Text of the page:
He talked about trust in data and things we should look for to determine if data is genuine. He also recommended the Ted Talk by Onora O’Neill on the subject.

David’s keynote was particularly entertaining and there was plenty of laughter throughout!

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IronViz

TCOT featured the first ever European IronViz competition!

There was a feeder contest a few months ago which found the three finalists for the completion; Jonathan Trajkovic, Athan Mavrantonis and (London TUG’s very own) David Pires. The contestants received the IronViz dataset (on UK weather) a few days before the conference so had been working hard on practicing their visualisations in the days and hours leading up to the competition. They had to create their visualisations live on stage to an audience of over 1000 people, including the three judges Andy Cotgreave, Eva Murray and Andrew Beers in just 20 minutes (no pressure). The completion was hosted by Louis Archer and Sophie Sparks from Tableau who did an absolutely fantastic job of keeping the crowd entertained and engaged throughout the competition.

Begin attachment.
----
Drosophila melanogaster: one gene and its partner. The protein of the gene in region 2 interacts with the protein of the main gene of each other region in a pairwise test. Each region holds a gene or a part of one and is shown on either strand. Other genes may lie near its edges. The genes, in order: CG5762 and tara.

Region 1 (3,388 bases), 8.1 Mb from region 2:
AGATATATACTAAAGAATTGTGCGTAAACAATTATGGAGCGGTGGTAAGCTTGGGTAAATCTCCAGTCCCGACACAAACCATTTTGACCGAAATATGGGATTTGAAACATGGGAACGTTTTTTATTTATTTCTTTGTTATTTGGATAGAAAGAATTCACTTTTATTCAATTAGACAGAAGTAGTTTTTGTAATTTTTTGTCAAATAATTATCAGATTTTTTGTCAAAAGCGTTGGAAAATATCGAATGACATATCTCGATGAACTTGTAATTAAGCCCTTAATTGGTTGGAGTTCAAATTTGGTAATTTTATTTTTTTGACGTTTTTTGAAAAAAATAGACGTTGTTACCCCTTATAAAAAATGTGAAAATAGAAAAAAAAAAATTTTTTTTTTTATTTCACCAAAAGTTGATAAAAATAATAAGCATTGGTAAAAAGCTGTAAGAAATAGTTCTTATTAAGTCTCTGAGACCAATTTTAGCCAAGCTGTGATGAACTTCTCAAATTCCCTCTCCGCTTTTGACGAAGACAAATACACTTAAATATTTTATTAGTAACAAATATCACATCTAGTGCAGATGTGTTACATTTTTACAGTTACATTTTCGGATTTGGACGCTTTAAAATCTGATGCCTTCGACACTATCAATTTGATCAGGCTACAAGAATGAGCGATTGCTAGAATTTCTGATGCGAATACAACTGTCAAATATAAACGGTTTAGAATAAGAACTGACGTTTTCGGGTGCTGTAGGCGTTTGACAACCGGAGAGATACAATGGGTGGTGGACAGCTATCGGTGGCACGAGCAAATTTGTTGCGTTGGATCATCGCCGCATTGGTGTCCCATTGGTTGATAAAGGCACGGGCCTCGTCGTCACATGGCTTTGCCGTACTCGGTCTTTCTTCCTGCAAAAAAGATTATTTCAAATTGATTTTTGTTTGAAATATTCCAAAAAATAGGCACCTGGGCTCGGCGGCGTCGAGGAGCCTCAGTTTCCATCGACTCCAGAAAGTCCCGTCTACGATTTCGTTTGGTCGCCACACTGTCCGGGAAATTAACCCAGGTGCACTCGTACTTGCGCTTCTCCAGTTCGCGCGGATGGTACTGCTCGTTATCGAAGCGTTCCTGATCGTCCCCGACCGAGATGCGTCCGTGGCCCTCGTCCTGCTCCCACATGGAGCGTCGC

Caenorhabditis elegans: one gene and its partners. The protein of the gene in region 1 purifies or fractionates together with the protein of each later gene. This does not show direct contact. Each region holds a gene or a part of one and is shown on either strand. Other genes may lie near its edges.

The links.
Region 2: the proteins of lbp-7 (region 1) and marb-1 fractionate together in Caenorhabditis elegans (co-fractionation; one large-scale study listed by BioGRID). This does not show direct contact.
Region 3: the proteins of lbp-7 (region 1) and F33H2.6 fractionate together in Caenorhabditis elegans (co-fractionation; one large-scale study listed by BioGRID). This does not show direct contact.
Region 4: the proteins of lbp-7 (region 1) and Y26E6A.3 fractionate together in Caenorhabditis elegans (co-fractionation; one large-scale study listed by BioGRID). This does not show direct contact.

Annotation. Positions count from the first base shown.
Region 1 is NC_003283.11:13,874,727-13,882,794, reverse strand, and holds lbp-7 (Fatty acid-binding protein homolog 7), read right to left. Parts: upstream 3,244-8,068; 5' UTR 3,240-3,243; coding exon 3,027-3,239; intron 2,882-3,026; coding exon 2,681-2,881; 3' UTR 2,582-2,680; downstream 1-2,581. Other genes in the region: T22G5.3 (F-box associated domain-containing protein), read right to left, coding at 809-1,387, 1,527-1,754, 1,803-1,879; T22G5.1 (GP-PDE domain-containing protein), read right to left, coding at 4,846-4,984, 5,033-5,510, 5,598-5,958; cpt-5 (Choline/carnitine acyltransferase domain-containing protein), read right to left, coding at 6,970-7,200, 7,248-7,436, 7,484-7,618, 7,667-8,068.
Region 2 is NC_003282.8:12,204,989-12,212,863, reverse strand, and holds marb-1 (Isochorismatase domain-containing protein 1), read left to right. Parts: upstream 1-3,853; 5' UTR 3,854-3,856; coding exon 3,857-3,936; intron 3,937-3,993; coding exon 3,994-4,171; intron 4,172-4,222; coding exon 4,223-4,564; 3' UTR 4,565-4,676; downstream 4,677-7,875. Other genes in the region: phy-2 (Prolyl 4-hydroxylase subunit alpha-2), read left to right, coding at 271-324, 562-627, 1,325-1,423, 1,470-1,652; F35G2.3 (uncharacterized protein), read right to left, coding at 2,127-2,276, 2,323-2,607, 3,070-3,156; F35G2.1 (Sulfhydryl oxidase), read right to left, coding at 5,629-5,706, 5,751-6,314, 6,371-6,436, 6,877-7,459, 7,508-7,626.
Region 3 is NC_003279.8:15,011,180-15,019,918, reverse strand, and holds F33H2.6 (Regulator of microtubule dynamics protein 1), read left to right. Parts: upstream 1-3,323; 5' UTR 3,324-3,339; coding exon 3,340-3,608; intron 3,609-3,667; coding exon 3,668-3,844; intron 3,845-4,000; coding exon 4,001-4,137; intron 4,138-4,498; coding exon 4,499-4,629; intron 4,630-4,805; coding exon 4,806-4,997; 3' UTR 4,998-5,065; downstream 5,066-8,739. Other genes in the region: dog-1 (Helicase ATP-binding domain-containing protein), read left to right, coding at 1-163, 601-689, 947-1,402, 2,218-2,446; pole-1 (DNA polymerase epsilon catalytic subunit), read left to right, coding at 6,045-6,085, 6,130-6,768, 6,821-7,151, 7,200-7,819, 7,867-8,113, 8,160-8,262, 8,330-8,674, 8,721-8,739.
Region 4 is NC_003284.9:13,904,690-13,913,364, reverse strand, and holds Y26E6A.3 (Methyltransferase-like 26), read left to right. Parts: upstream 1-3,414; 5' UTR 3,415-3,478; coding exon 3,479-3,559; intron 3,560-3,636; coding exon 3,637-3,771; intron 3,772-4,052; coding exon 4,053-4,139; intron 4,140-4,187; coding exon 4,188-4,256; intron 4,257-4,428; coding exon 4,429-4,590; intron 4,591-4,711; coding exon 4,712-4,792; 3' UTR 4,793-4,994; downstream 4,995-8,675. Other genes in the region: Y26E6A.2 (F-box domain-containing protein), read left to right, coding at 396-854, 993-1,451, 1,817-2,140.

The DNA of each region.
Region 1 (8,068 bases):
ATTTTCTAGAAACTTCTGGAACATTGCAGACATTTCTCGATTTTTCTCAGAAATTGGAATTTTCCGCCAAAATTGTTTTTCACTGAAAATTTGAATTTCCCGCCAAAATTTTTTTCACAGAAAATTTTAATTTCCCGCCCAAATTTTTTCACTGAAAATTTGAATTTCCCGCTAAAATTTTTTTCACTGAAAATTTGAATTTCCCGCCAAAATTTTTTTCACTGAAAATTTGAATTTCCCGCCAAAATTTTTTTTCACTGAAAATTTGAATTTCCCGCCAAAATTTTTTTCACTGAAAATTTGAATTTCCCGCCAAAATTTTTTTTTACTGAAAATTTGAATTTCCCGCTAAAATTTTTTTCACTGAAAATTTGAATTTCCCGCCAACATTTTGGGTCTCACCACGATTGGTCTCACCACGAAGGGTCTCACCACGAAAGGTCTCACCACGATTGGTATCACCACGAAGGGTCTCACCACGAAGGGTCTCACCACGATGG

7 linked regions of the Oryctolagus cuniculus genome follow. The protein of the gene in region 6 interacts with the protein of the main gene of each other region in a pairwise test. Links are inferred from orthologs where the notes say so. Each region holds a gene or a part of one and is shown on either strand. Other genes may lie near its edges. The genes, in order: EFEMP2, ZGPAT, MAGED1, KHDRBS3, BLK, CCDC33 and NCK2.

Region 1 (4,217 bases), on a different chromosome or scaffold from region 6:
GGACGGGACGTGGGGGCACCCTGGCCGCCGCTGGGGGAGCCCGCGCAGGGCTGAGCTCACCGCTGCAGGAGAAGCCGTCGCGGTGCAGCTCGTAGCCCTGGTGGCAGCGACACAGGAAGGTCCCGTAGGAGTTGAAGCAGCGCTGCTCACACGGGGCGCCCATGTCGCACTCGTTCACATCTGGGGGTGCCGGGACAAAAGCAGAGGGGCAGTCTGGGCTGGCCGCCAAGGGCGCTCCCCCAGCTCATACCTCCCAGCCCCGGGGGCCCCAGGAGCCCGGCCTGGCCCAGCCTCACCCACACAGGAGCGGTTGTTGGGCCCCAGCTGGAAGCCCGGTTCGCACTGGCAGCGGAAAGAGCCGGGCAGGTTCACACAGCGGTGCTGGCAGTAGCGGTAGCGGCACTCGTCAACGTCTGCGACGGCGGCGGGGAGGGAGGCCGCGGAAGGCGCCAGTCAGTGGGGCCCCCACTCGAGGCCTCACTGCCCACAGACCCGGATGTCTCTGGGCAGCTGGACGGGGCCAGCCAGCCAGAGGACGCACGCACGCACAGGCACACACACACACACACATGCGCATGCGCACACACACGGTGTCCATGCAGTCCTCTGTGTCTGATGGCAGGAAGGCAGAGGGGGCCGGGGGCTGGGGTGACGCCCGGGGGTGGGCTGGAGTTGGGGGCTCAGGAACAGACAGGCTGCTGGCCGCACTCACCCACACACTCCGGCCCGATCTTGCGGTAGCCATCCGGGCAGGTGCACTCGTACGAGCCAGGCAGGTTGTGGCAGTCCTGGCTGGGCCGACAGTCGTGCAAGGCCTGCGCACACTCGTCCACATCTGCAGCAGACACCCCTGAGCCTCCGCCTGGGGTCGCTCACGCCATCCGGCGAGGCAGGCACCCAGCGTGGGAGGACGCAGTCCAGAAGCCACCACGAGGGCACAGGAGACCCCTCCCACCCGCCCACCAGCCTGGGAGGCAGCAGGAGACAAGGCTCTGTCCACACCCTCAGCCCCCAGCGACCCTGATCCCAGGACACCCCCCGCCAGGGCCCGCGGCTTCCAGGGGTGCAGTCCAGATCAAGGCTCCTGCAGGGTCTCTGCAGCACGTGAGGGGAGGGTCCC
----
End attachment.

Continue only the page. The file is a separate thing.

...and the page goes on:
Once the 20 minutes were up each viz was scored by the judges on visual design, story-telling, analysis and visual best practice. The audience were also able to vote for their favourite viz on Twitter.

It was impressive to see what the contestants built in such a short space of time and also to watch their design processes. They all did an awesome job but there could only be one winner and that winner was David Pires! Well done David!

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Viz Art Gallery

There was a nice surprise in the form of a Viz Art Gallery at TCOT this year. Various notable Tableau Public vizzes from the likes of Matt Francis, Pooja Gandhi, Mike Cisneros, and Neil Richards (amongst others) were showcased on the walls of the Box & Whisper bistro in true art gallery style (including artist bios). They even provided each viz in postcard form and a post box that you could use to send your completed postcards.

Here are a selection of the featured vizzes:

Viz Art Gallery

The Community & Data Parties!

Conference wouldn’t be conference without a few parties and get-togethers. Tableau provided a fantastic welcome reception on Monday night followed by the Data Night Out on Tuesday.